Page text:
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Belgian Warmblood Horses for sale on ehorses
For centuries, Belgium was famous for the quality of its draught horses, known under various names such as Flemish and Flanders horses, and later as Brabants and Ardennes. In the 1950s, Belgium began to establish its own warmblooded sports horse just as other European nations had done. The aim was to produce a large, strong riding horse with an excellent temperament. Belgian breeders worked hard towards this goal so that within a few years, it was possible to sell a Belgian Warmblood that could compete very successfully against other warmblood sports horses. Today, equestrians who want a large horse for show jumping often buy a Belgian Warmblood.
Use and characteristics of Belgian Warmblood Horses
Though there are some variations in height, on average Belgian Warmbloods are tall horses, with Stallions standing between 16 hands (64 inches/163 cm) and 17 hands (68 inches/173 cm) high. The most common coat color is chestnut, although no colors are barred, and it is even occasionally possible to buy a Belgian Warmblood with pinto coloring, which is known as “bont” in Belgium. Regulations for breeding and registration are strict, and breeders must comply with them in order to sell a Belgian Warmblood. Stallions for breeding must pass a conformation and ability test known as a "Hengstenkeuring" before they can be licensed, as well as take part in dedicated show jumping classes. A minimum height standard has been set for breeding Mares at 15.1 hands (61 inches/155 cm) high.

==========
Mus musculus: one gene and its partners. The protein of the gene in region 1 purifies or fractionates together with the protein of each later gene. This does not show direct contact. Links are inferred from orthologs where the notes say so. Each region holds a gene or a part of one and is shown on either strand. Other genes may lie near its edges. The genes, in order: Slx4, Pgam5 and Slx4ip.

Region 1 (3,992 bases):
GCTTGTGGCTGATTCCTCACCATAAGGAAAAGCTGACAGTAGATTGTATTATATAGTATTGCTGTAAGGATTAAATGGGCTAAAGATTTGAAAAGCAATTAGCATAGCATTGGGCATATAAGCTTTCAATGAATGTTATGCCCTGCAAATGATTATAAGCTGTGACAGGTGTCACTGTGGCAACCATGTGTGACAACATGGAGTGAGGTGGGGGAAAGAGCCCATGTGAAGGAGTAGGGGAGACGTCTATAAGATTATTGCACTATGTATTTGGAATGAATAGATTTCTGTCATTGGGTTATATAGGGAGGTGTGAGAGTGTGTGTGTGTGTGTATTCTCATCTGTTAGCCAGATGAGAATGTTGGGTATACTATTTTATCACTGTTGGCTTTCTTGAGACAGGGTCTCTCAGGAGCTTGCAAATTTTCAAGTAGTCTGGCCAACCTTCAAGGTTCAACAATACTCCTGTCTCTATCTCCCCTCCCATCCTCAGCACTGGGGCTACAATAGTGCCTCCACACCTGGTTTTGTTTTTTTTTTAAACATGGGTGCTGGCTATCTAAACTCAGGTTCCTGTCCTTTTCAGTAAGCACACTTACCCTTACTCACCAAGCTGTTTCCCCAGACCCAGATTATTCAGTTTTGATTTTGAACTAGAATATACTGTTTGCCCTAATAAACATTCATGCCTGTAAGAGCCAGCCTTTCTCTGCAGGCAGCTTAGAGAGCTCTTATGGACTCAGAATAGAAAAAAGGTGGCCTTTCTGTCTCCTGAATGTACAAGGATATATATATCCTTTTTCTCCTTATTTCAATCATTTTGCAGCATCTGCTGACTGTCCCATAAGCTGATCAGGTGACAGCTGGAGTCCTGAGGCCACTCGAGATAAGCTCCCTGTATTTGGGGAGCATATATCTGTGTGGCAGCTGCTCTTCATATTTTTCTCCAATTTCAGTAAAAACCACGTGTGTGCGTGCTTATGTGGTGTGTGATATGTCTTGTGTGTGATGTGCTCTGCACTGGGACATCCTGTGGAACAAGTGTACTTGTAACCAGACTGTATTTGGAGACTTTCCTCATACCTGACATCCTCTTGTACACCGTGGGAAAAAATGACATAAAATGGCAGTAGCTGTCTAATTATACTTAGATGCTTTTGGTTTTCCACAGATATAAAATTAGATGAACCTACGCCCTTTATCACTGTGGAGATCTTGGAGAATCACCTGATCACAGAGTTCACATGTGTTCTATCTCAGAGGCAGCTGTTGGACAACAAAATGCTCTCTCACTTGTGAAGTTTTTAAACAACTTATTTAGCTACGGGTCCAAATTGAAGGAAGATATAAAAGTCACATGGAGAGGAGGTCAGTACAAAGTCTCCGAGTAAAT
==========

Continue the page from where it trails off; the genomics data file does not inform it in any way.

Origin and history of breeding Belgian Warmblood Horses
With the focus on its world-famous draught horses until the middle of the twentieth century, Belgium had restrictions on the production of other types of horses in order to save the Belgian Draught breeds from losing their distinctive characteristics. These horses had contributed to many other European draught breeds and were particularly popular in America, where the Belgian Draught developed along distinctively different lines. However, by the 1930s, Belgium had already begun to move in other directions with the creation of a type of cavalry, or Hunter Horse which later became known as the Belgian Sports horse. Today this is one of the three internationally recognized warmblood registries of Belgium, the others being the Zangersheide and the Belgian Warmblood. In a few decades, since the establishment of its registry in 1955, the Belgian Warmblood has established itself as the fourth-ranking show jumping breed in the world. From having no real warmblooded mare base, there are now over 3,500 brood mares. The breed arose from the well-judged use of European stallions, particularly German and Dutch Warmbloods and Selle Français. Some of the tall, chestnut Belgian Warmbloods also show clear Gelderlander traits since these horses were also used in the creation of the breed. The breed was further refined by using Anglo-Arabian, Thoroughbred, Westphalian, Belgian Sport Horse and Rhinelander stallions. All registered members of the breed will carry the pinwheel brand of the Belgisch Warmbloedpaard (BWP) association.
Belgian Warmblood Horses in equestrianism
In 1984, the show jumper “Big Ben” was one of the first Belgian Warmbloods to showcase the breed at Olympic level. This successful equine athlete won an astonishing $1.5 million in prize money during his career. Belgian Warmbloods are increasingly successful at eventing and dressage, too. The eventer “Britt” was the first to prove the breed’s scope for Olympic-standard eventing in 1992. Now that the breed’s capacity for jumping has been proven without any doubt, this being the initial focus for breeders from the 1950s onwards, it is likely that the Belgian Warmblood will develop further in new disciplines.